“Knowledge is limited,” he said, “but imagination encircles the world.” At UConn, we provide state-of-the-art research tools, expert faculty, and campus facilities that are the envy of colleges around the country. But it’s all a blank slate without you, the students. It’s the students who provide the spark, and it’s your creativity and imagination that are going to distinguish UConn in the years to come.

Take a look around at all the eager, intelligent faces in the room. It’s possible that someone in this room will write the next great American novel, develop a life-saving vaccine, or invent the next hi-tech gadget that’ll make the iPod look like an antique. College isn’t just a place where young people read the books and accept the views of those who came before them; it’s a place where they form their own visions and invent the world all over again.

Ralph Waldo Emerson once said that “the one thing of value in the world is the active soul.

” We’re looking for active souls at UConn. We’re looking for students who will bring a sense of wonder to their classrooms, who will inspire their teachers as much as their teachers inspire them, and who will leave a legacy of purpose and accomplishment for the generations to follow.

Now, that might be a great expectation, but I’m confident that you’re up to the challenge.

It’s also going to be important to live a little during your college years. Sometimes we need to put the books down and take a look at the world around us. It was Mark Twain who said, “I have never let my schooling interfere with my education.”

The fact is, we do just as much learning outside the classroom as inside. It’s important to have goals and to stick with the plan you’ve set out for yourself, but you’ll also need to keep your eyes open and to make the next four years a time of discovery.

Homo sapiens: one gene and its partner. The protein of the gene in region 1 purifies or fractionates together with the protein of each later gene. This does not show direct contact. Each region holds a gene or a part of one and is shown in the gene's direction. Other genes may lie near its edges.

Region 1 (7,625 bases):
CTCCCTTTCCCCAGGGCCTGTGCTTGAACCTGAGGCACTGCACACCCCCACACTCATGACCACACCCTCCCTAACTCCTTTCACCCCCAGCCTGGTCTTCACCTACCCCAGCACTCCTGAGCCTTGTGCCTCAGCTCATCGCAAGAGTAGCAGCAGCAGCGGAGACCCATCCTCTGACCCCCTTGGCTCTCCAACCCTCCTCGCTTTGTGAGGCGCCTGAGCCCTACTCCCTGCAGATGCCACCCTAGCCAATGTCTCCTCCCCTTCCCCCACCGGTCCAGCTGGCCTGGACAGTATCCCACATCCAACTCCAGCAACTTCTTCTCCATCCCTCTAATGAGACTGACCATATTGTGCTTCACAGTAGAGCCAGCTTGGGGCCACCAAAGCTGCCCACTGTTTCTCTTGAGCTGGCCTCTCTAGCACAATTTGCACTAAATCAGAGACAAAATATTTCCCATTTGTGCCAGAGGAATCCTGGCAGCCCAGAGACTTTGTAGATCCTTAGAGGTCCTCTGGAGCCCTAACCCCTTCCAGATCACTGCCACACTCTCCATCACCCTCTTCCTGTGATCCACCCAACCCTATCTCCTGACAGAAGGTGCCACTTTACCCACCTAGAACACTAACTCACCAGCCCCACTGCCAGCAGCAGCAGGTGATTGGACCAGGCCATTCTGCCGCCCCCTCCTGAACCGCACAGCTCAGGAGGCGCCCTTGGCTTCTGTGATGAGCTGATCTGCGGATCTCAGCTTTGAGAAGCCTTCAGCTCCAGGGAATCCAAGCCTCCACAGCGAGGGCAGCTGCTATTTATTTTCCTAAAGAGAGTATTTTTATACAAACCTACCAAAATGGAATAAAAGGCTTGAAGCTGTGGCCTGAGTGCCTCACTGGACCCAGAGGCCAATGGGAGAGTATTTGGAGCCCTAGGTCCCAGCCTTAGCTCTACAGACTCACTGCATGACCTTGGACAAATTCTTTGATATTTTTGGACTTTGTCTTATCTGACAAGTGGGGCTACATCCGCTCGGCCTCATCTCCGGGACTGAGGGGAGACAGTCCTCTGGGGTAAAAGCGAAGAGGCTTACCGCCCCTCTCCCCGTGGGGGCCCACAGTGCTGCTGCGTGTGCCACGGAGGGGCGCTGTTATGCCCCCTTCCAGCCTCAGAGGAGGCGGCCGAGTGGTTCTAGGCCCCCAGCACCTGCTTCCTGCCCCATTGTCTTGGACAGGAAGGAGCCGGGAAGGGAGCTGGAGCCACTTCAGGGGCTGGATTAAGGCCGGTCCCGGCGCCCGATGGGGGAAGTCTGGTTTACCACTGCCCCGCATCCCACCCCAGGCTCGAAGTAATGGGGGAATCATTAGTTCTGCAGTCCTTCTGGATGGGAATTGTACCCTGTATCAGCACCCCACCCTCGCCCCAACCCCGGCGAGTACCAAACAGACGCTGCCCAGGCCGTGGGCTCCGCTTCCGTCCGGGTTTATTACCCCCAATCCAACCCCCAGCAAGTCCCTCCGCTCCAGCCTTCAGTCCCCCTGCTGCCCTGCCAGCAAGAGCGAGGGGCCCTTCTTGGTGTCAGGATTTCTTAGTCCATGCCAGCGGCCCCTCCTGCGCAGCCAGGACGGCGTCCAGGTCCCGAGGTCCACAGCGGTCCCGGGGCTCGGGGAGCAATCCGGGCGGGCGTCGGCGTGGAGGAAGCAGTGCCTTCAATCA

In my short time here at UConn, I’ve met students who have traveled to the Gulf Coast to help the victims of Hurricane Katrina, who have taught basic writing and math skills to inner-city high school kids, and who have hosted their own radio and television shows right here on campus. UConn is a world unto itself, filled with a diversity of people, cultures, attitudes, and disciplines.

There are performances to attend, art galleries to visit, volunteer groups to join, and if you venture over to our newly refurbished Student Union you’ll find a listing of more than 200 student organizations. If you don’t find a student group that fits your taste, just go ahead and start one yourself!

Today marks the beginning of a great adventure, and four years from now, I’m going to stand in front of you at your graduation, and we’re going to look back on what we went through together. I know we’ll have worked very hard, but I also know we’ll have had a lot of fun.  I know we’ll have made friends who will be our friends for life. 

I know that, statistically speaking, you’ll have gained 18 pounds, or more—which means we’re going to have to book a bigger room for graduation.  I know your parents will be bursting with pride at how much you’ve grown, and perhaps daydreaming just a little about what do to with the money that will no longer go toward tuition payments. 

And I know you will have surprised yourselves with what you were able to accomplish.  From this moment forward, you are a UConn Husky:  a student today, and a Husky forever!  I hope you’re looking forward to setting out on this adventure as much as I am!